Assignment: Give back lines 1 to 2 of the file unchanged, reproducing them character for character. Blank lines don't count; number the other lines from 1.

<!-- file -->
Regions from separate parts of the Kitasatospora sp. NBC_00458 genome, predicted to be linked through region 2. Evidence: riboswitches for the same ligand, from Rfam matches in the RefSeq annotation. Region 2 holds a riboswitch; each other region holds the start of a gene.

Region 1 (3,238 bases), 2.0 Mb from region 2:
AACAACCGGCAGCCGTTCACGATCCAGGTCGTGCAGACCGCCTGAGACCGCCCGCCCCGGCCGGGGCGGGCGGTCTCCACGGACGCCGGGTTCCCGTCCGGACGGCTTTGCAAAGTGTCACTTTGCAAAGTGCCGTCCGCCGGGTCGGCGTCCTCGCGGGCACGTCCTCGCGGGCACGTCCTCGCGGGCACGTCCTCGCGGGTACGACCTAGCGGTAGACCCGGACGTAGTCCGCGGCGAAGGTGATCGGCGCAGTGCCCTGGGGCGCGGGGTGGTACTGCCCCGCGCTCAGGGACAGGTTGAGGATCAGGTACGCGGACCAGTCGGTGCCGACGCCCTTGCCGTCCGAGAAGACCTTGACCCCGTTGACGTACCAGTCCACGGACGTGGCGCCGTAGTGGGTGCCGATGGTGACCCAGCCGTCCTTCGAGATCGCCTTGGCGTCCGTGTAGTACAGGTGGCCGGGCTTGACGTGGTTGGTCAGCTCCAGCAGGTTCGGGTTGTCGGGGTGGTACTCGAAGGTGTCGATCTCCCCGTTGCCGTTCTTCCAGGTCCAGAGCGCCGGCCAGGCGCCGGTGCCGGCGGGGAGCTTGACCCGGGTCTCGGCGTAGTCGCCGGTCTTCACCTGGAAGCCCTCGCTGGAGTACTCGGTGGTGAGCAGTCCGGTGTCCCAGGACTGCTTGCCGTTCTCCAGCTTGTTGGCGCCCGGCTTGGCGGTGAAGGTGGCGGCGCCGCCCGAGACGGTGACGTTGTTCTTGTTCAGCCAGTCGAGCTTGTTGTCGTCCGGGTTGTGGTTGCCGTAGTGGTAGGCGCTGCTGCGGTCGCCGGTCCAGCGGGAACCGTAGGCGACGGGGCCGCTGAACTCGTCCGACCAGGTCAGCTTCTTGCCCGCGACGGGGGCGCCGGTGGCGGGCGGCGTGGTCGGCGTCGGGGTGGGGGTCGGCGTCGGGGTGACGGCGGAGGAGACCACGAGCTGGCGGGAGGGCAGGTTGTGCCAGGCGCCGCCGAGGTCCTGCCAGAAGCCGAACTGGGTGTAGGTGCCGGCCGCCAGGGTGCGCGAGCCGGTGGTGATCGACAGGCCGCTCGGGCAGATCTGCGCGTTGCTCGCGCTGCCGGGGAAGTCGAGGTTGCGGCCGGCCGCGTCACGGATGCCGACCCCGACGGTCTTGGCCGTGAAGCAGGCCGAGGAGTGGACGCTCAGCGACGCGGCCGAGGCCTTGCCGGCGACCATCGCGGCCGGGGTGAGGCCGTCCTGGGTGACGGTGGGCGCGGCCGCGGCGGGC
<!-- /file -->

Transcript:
Regions from separate parts of the Kitasatospora sp. NBC_00458 genome, predicted to be linked through region 2. Evidence: riboswitches for the same ligand, from Rfam matches in the RefSeq annotation. Region 2 holds a riboswitch; each other region holds the start of a gene.

Region 1 (3,238 bases), 2.0 Mb from region 2: